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Before we get too comfortable…

Lest anyone think I could focus on any one craft genre at a time…

Just when I have re-committed myself to pursuing the Master Knitter program, I got a tantalizing email from another knitting guild member offering up knitting machines and a garter carriage to anyone who might want them… for FREE.  I called and said that if no one else was interested, I would take the whole lot.  And that there were a couple of the machines that I would like dibs on even if there was a line out the door behind me.  It seems I was the first to call.

So far in my life, I have spent about $200 on three knitting machines and maybe $35 on some parts/accessories.  The first one was a gift for my sister, and the only knitting machine that I think is still sold new on the mass market:  The Bond Ultimate Sweater Machine.  I didn’t know much about knitting machines at the time, but she had a dream about felted squiggly curtains, which sounded like long tedious plain rows of knitting.  I was trying to be supportive, but it turned out that it’s a lot to have a knitting machine in one’s small apartment with cats, finding the right table for it is tricky, and ultimately the machine came back to me.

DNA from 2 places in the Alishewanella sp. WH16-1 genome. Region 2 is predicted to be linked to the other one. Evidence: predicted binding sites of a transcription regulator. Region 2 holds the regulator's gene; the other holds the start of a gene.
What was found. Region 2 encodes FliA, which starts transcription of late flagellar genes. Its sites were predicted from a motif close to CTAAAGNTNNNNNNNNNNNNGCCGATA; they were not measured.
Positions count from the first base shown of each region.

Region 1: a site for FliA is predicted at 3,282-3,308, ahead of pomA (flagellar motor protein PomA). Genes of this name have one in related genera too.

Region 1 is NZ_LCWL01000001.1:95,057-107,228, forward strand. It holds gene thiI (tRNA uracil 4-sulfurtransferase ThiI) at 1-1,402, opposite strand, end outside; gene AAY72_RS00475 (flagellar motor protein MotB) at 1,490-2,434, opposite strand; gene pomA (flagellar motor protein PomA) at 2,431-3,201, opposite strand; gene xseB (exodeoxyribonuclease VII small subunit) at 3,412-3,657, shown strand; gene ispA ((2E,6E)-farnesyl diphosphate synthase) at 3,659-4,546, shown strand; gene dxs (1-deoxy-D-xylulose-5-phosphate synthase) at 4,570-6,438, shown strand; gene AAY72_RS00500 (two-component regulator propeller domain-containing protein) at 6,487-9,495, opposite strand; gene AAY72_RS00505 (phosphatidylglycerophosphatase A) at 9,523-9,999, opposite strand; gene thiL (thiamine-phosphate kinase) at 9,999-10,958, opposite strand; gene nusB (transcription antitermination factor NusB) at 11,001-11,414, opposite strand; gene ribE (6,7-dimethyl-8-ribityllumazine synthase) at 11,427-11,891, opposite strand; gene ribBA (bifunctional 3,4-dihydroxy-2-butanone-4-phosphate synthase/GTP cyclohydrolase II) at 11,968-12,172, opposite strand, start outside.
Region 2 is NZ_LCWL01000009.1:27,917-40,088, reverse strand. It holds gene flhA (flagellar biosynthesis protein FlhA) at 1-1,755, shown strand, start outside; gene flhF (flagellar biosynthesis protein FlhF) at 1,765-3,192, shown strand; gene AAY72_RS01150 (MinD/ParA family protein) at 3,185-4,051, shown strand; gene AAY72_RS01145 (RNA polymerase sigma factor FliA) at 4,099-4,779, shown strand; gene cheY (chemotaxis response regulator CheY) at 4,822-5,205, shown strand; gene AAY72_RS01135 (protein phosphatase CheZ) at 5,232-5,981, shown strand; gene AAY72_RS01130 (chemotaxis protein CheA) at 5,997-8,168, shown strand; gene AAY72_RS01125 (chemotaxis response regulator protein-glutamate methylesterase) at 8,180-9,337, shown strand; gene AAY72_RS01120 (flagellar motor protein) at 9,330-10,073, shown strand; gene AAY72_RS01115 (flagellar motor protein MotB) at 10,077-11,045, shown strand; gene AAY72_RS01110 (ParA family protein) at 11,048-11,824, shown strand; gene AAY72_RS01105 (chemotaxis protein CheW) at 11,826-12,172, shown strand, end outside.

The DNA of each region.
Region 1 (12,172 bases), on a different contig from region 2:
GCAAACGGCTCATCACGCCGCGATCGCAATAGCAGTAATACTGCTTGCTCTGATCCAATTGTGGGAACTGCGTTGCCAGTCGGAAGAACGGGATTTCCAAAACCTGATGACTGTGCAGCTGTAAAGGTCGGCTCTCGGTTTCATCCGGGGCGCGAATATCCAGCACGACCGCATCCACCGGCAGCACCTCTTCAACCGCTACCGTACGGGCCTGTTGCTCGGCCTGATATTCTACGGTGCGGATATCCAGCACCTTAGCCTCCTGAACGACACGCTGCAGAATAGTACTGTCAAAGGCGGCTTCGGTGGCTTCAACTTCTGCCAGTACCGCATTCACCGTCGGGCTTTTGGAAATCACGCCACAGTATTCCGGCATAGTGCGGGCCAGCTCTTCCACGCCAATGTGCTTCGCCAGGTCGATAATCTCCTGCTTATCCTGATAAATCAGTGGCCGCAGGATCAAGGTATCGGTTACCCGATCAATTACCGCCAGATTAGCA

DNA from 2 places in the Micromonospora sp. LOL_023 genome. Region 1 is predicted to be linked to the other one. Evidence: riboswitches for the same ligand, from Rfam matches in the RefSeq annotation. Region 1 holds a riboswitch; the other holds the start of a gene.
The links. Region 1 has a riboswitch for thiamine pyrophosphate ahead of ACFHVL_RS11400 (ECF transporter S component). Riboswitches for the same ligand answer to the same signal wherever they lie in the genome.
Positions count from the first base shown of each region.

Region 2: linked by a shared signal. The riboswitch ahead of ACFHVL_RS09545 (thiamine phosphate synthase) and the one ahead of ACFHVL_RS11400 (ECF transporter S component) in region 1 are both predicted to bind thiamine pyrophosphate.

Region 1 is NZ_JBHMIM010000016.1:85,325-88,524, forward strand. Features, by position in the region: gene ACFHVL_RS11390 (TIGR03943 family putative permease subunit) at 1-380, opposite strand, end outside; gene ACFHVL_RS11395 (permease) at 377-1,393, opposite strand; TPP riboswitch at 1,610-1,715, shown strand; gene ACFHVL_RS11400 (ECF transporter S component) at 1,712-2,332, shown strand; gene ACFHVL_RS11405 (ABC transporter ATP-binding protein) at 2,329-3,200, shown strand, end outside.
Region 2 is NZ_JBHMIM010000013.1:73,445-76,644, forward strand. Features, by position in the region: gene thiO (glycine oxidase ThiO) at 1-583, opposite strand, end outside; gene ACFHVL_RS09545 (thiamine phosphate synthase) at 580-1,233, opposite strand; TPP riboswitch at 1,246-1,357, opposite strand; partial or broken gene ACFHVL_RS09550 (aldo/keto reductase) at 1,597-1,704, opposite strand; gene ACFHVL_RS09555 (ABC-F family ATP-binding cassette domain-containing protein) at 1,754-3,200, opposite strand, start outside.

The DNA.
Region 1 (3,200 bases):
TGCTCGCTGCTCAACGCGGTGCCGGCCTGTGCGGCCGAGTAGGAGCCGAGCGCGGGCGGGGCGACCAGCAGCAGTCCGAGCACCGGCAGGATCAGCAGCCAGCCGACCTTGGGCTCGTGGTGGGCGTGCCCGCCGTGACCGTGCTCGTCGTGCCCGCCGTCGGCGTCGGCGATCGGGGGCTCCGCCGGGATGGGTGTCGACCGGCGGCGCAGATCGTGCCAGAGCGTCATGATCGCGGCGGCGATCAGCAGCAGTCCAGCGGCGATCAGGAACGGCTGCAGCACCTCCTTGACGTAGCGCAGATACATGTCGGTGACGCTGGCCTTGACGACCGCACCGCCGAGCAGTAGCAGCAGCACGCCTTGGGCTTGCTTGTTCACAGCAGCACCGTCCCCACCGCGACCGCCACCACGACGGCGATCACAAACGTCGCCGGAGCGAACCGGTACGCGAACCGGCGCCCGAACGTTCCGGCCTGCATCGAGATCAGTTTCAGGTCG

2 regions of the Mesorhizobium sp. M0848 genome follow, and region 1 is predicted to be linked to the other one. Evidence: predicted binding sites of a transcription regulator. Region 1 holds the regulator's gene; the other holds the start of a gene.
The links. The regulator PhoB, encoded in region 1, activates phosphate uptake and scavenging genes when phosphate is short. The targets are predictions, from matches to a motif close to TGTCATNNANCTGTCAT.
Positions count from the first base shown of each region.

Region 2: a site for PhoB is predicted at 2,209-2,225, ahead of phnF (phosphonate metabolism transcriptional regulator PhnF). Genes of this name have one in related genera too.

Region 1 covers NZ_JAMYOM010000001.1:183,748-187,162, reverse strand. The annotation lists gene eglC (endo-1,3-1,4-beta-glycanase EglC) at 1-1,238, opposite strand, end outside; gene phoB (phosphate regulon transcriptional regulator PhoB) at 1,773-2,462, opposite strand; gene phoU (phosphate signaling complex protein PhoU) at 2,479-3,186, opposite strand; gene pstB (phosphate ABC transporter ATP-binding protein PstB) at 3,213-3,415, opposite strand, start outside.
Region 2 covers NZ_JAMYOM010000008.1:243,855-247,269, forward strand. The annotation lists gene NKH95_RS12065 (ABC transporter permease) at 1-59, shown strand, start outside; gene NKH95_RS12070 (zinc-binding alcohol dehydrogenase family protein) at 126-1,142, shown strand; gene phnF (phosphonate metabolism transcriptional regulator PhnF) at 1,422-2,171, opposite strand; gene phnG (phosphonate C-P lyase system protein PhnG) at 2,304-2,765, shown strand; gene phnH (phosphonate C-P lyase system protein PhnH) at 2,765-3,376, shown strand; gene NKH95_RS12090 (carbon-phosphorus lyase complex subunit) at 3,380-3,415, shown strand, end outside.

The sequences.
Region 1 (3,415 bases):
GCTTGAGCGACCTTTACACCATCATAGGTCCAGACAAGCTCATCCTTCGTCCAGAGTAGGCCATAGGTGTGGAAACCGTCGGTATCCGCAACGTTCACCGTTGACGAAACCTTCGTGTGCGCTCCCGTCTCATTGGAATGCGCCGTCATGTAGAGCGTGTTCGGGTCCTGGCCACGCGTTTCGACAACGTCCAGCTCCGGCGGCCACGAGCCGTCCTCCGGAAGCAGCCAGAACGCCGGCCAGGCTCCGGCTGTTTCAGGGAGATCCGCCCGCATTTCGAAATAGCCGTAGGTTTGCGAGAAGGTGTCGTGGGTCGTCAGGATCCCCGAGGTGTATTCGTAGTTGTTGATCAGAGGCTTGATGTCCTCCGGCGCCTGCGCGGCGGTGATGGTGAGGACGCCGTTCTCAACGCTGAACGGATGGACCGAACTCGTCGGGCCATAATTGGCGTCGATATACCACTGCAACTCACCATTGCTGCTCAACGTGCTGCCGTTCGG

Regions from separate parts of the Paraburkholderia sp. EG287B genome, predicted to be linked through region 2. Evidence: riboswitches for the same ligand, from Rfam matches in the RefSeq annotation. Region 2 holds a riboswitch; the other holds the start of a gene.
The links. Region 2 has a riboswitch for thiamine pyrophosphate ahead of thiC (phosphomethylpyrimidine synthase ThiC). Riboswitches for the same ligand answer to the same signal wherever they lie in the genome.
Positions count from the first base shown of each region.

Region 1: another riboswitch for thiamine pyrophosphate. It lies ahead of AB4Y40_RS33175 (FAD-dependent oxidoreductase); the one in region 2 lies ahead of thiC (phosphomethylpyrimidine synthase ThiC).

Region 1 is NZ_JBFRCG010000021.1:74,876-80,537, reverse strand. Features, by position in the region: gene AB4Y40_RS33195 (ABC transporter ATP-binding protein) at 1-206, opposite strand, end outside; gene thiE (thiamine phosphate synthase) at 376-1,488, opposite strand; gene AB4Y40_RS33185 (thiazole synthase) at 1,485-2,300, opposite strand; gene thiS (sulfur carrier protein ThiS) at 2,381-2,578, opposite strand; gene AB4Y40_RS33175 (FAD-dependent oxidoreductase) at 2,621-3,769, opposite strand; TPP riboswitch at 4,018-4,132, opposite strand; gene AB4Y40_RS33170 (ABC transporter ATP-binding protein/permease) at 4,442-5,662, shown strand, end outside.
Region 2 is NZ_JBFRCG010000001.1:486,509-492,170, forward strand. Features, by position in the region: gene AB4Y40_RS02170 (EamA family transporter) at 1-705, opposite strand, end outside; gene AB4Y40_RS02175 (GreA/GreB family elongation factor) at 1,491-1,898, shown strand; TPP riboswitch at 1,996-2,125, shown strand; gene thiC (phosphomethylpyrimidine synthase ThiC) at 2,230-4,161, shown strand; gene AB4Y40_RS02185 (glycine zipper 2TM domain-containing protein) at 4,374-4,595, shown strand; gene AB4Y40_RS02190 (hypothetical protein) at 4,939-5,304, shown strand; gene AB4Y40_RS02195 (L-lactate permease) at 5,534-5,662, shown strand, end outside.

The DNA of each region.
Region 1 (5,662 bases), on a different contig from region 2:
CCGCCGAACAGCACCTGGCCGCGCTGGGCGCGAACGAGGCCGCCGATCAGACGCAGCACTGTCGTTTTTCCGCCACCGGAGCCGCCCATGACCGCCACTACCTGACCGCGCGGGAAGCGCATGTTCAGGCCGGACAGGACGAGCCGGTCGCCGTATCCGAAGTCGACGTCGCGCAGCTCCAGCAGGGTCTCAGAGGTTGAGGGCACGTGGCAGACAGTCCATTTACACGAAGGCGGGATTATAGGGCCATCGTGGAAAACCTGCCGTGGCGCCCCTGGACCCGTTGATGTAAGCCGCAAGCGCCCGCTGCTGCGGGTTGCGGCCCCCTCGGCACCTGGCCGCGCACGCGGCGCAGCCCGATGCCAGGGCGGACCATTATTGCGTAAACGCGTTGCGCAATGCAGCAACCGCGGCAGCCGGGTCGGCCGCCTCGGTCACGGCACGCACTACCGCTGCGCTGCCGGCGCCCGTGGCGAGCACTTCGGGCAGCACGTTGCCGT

Before that machine came back, I got my own first knitting machine cheap on ebay.  A few years later, my Mom’s friend gave her (who gave me) a free 12-stitch punchcard machine, the Brother KH 800 from the 1970s.  And just now I’ve gotten a carload of machines and accessories!  It’s an embarrassment of riches!  Or maybe a lot of people are getting out of this dying art.